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So far, we have seen the steps involved in creating a .NET remoting object and an ASP.NET Web service. As can be seen from the above code, ASP.NET Web services are very easy-to-create. Consuming ASP.NET Web service is also a very simple process due to the excellent Web service support provided by Visual Studio.NET. With .NET remoting, you need to create the remote object first and then write a hosting application (assuming that you are not using IIS) to expose that remote object. You also need to make sure that the information about the remote object is retrieved from the configuration file to allow for extensibility in the future. If you all these factors into consideration, you will agree that .NET remoting objects are complex to develop and deploy.
ASP.NET Web services favor the XML schema type system, and provide a simple programming model with broad cross-platform reach. .NET remoting favors the runtime type system, and provides a more complex programming model with much more limited reach. This essential difference is the primary factor in determining which technology to use.
Putting it all together
So far, we have looked at the differences between these two technologies. Let us summarize the difference in a table.
| ||ASP.NET Web Services ||.NET Remoting|
|Protocol ||Can be accessed only over HTTP|| Can be accessed over any protocol (including TCP, HTTP, SMTP and so on)|
|State Management ||Web services work in a stateless environment|| Provide support for both stateful and stateless environments through Singleton and SingleCall objects|
|Type System ||Web services support only the datatypes defined in the XSD type system, limiting the number of objects that can be serialized. || Using binary communication, .NET Remoting can provide support for rich type system|
|Interoperability ||Web services support interoperability across platforms, and are ideal for heterogeneous environments. || .NET remoting requires the client be built using .NET, enforcing homogenous environment. |
|Reliability ||Highly reliable due to the fact that Web services are always hosted in IIS|| Can also take advantage of IIS for fault isolation. If IIS is not used, application needs to provide plumbing for ensuring the reliability of the application. |
|Extensibility ||Provides extensibility by allowing us to intercept the SOAP messages during the serialization and deserialization stages. || Very extensible by allowing us to customize the different components of the .NET remoting framework. |
|Ease-of-Programming ||Easy-to-create and deploy. || Complex to program. |
Though both the .NET Remoting infrastructure and ASP.NET Web services can enable cross-process communication, each is designed to benefit a different target audience. ASP.NET Web services provide a simple programming model and a wide reach. .NET Remoting provides a more complex programming model and has a much narrower reach.
As explained before, the clear performance advantage provided by TCPChannel-remoting should make you think about using this channel whenever you can afford to do so. If you can create direct TCP connections from your clients to your server and if you need to support only the .NET platform, you should go for this channel. If you are going to go cross-platform or you have the requirement of supporting SOAP via HTTP, you should definitely go for ASP.NET Web services.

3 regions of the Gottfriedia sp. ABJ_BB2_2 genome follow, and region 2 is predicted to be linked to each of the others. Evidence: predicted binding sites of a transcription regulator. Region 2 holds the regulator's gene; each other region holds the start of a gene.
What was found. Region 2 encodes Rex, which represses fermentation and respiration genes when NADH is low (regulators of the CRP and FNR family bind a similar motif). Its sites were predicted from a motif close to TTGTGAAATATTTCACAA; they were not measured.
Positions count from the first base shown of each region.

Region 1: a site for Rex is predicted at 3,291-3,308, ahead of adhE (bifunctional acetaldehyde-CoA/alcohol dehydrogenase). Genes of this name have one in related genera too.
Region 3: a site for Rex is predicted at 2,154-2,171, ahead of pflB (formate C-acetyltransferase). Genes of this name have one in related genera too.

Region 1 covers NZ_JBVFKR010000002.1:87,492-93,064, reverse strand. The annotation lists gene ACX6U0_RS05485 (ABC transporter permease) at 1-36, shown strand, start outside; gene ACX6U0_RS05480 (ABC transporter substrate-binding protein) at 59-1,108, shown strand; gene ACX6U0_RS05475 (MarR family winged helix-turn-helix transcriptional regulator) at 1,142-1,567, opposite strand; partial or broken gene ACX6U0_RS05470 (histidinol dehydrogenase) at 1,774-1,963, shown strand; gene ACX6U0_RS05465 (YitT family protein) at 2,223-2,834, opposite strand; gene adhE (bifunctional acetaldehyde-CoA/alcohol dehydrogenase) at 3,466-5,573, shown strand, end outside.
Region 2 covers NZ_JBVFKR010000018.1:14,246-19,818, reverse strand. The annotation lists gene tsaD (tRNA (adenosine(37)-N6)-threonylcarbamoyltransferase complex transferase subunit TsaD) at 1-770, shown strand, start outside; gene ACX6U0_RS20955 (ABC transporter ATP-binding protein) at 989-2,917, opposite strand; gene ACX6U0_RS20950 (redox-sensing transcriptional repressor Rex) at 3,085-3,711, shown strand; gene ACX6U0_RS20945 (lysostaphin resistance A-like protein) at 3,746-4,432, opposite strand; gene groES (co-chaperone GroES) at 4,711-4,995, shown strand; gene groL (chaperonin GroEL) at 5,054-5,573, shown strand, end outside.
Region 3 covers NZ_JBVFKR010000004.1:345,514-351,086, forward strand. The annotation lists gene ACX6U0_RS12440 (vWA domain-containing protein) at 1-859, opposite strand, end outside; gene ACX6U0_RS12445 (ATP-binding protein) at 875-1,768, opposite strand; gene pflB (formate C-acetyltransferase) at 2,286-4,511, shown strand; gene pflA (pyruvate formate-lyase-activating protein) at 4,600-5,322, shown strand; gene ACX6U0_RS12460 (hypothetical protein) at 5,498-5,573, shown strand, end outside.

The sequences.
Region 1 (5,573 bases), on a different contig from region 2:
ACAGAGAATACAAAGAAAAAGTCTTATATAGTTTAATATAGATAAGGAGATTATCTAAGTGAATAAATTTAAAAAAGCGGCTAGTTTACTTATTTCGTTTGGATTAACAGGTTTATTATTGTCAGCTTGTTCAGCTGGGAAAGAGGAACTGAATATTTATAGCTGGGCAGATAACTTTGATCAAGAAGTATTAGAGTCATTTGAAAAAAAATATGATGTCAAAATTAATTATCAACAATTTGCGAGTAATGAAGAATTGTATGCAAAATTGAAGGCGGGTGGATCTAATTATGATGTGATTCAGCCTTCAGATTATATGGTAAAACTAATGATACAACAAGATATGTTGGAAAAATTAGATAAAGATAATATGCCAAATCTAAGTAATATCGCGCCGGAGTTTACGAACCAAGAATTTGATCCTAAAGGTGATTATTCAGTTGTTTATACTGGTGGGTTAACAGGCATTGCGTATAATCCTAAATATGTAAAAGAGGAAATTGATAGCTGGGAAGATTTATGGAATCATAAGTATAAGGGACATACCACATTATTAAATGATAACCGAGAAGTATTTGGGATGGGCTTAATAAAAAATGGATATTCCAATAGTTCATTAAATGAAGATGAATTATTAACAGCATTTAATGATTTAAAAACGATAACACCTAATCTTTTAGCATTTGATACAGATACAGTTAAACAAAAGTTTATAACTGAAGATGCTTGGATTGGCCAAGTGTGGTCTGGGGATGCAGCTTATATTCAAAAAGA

Combination of .NET Remoting and ASP.NET Web Services in Action
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So far, we have understood how the .NET remoting and ASP.NET Web services technologies differ in implementation. We have also had a detailed look at different factors to understand what technology to choose in what situation. Even though these two technologies are meant for different purposes, there are times where you will be able to use the combination of these technologies in your application. For example, in an application scenario where you are trying to address the needs of both internet and intranet clients, you might consider using both .NET remoting and Web services as shown in the above diagram. For the intranet .NET clients, you can use .NET remoting to enable cross appdomain communication. For the internet clients, you can expose the same functionality as Web services, allowing client applications running in different platforms to take advantage of the Web service.
Both the .NET remoting and ASP.NET Web services are powerful technologies that provide a suitable framework for developing distributed applications. It is important to understand how both technologies work and then choose the one that is right for your application. For applications that require interoperability and must function over public networks, Web services are probably the best bet. For those that require communications with other .NET components and where performance is a key priority, .NET Remoting is the best choice. In short, use Web services when you need to send and receive data from different computing platforms, use .NET Remoting when sending and receiving data between .NET applications. In some architectural scenarios, you might also be able to use.NET Remoting in conjunction with ASP.NET Web services and take advantage of the best of both worlds.
Download Source Code: RemoteWeb.zip - 78 kb
About the Author
Thiru Thangarathinam has six years of experience in architecting, designing, developing and implementing applications using Object Oriented Application development methodologies. He also possesses a thorough understanding of software life cycle (design, development and testing). He holds several certifications including MCAD for .NET, MCSD and MCP. Thiru is an expert with ASP.NET, .NET Framework, Visual C# .NET, Visual Basic .NET, ADO.NET, XML Web Services, and .NET Remoting and holds. Thiru has authored numerous books and articles. He can be reached at firstname.lastname@example.org.